Global Manufacturing Economic Update: 121313

 
A Publication of the National Association of Manufacturers
Monday Economic Report

December 13, 2013
Monday Economic Report Graph
Global Economic/Trade Trends

The Organisation for Economic Co-operation and Development (OECD) says that world trade should rebound next year, with growth increasing from its annual pace of 3.7 percent in 2013 to 5.5 percent in 2014. The OECD also forecasts improvements in real GDP for the United States (up from 1.7 percent to 2.9 percent), Europe (up from -0.4 percent to 1.0 percent) and China (up from 7.7 percent to 8.2 percent). Despite such gains, weaknesses persist in emerging markets, and continued political risks could dampen the prospects for better growth.

The prospects for faster global growth should help drive more manufacturing exports in the coming months. The U.S. trade deficit narrowed in October, averaging $40.2 billion through the first 10 months of 2013. That is lower than the $46.4 billion and $44.6 billion deficits in 2011 and 2012, respectively. Yet, growth in U.S.-manufactured goods continues to be frustratingly slow so far this year, up just 1.9 percent year-to-date relative to the same time period last year. Such a sluggish rate will make it hard to meet the President's goal of doubling exports by 2015, as outlined in the National Export Initiative . Yet, we hope export sales will improve in 2014, especially with stabilizing economies in our largest international markets.

The JPMorgan Global Manufacturing Purchasing Managers' Index (PMI) rose to its highest level in more than two years, up from 52.1 in October to 53.2 in November. The key drivers of the increased activity were higher levels for new orders (up from 53.3 to 54.8), exports (up from 51.9 to 52.8) and output (up from 52.9 to 55.3). With the exception of Brazil , all of the other top 10 markets for U.S.-manufactured goods expanded in November. This is an improvement from September, when only six of these economies were growing. The recent progress worldwide has produced notable strides in manufacturing activity for a number of countries, with many reaching PMI levels not seen in several months or even several years. For instance, Japan's manufacturing PMI reported new orders up at their fastest pace since February 2006. Such data are indicative of the recent gains in the global market, which, while not growing robustly, have made progress of late.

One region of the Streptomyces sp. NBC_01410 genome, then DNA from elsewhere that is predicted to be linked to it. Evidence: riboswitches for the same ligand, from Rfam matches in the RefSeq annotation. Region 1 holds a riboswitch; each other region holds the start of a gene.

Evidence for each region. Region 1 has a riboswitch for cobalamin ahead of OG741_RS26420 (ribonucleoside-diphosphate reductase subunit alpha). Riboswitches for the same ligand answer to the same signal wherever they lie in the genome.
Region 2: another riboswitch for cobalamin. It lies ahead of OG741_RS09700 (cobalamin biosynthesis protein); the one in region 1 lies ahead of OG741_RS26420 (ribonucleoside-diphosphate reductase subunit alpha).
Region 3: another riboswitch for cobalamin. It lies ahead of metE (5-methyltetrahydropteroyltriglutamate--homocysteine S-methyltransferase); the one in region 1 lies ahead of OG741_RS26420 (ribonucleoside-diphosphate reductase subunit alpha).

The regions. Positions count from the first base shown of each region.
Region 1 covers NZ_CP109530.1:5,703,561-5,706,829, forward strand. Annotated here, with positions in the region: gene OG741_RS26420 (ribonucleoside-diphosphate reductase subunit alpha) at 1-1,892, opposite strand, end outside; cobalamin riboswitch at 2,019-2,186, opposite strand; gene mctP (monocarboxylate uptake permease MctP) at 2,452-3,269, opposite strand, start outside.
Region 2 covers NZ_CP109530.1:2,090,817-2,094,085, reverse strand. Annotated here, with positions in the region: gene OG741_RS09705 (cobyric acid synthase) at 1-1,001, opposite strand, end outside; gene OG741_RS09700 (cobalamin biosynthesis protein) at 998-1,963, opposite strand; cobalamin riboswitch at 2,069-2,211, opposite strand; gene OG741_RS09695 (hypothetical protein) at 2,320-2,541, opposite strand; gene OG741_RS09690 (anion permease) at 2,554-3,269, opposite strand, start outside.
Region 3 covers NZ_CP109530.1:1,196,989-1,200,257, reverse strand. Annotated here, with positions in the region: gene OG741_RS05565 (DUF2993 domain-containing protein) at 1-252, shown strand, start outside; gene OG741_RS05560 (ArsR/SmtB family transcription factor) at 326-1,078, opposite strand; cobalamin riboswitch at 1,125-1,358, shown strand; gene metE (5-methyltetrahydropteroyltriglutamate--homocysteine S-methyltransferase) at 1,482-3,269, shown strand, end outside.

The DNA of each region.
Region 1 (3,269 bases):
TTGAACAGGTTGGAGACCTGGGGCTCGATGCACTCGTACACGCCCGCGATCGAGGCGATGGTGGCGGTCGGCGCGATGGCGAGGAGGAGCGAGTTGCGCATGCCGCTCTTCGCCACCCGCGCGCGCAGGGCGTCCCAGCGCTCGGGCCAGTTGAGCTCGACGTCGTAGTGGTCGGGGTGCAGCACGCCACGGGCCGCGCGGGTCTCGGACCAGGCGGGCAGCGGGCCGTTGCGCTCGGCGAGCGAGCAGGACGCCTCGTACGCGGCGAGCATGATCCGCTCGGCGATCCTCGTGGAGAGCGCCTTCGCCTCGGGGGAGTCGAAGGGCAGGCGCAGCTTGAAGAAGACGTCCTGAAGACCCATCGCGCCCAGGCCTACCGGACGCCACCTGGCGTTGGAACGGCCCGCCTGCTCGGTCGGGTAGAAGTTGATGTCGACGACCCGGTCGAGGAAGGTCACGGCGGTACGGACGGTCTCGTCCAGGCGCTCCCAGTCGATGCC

Meanwhile, we are often reminded that we live in an ever-increasing global marketplace, with China's influence continuing to grow. Last week, we got another example of this. The Society for Worldwide Interbank Financial Telecommunication reported that the Chinese yuan has overtaken the euro as the second-most used currency for foreign trade transactions. In October, the yuan was used 8.66 percent of the time in such transactions, up from just 1.89 percent in January 2012. This suggests a substantial increase in the use of the yuan in trade in a very short period of time. The U.S. dollar continues to be the dominant currency used in trade finance, with parties using the dollar 81.08 percent of the time. However, it does illustrate the changing nature of international commerce and the rising stature of China on the trade front.

Much of the policy news recently has focused on trade negotiations and global competitiveness. While the World Trade Organization (WTO) reached a Trade Facilitation Agreement in Bali, other negotiations with the Asia-Pacific, with Europe and separately on information technology will continue into 2014. Preparations are also underway for major legislative activity in 2014, including on Trade Promotion Authority (TPA), reauthorization of the Export-Import (Ex-Im) Bank and international tax reform.

Chad Moutray
Chief Economist
National Association of Manufacturers

{Back to top}


Global Economic/Trade Trends
  • Global demand for manufactured goods continues to pick up, growing modestly in November. The JPMorgan Global Manufacturing PMI increased from 52.1 in October to 53.2 in November, its highest level in more than two years. The key drivers of the increased activity were higher levels for new orders (up from 53.3 to 54.8), exports (up from 51.9 to 52.8) and output (up from 52.9 to 55.3). At the same time, employment growth remains somewhat slow, with the hiring index off from 50.8 to 50.7. This suggests a continued hesitance to add new workers, with modest gains worldwide. The good news, however, is that employment has been positive for five straight months.

    In general, the worldwide economy has improved in the past few months; for instance, just six countries expanded in September. In November, only one of the top 10 markets for U.S.-manufactured goods had a PMI value under 50""the threshold for growth. Manufacturing activity in Brazil (down from 50.2 to 49.7) has contracted in four of the past five months with slowing output growth and reduced levels of new orders. Among the other nine countries, some have begun to experience relatively healthy gains in sales and production, including Japan (up from 54.2 to 55.1), the Netherlands (up from 54.4 to 56.8) and the United Kingdom (up from 56.5 to 58.4).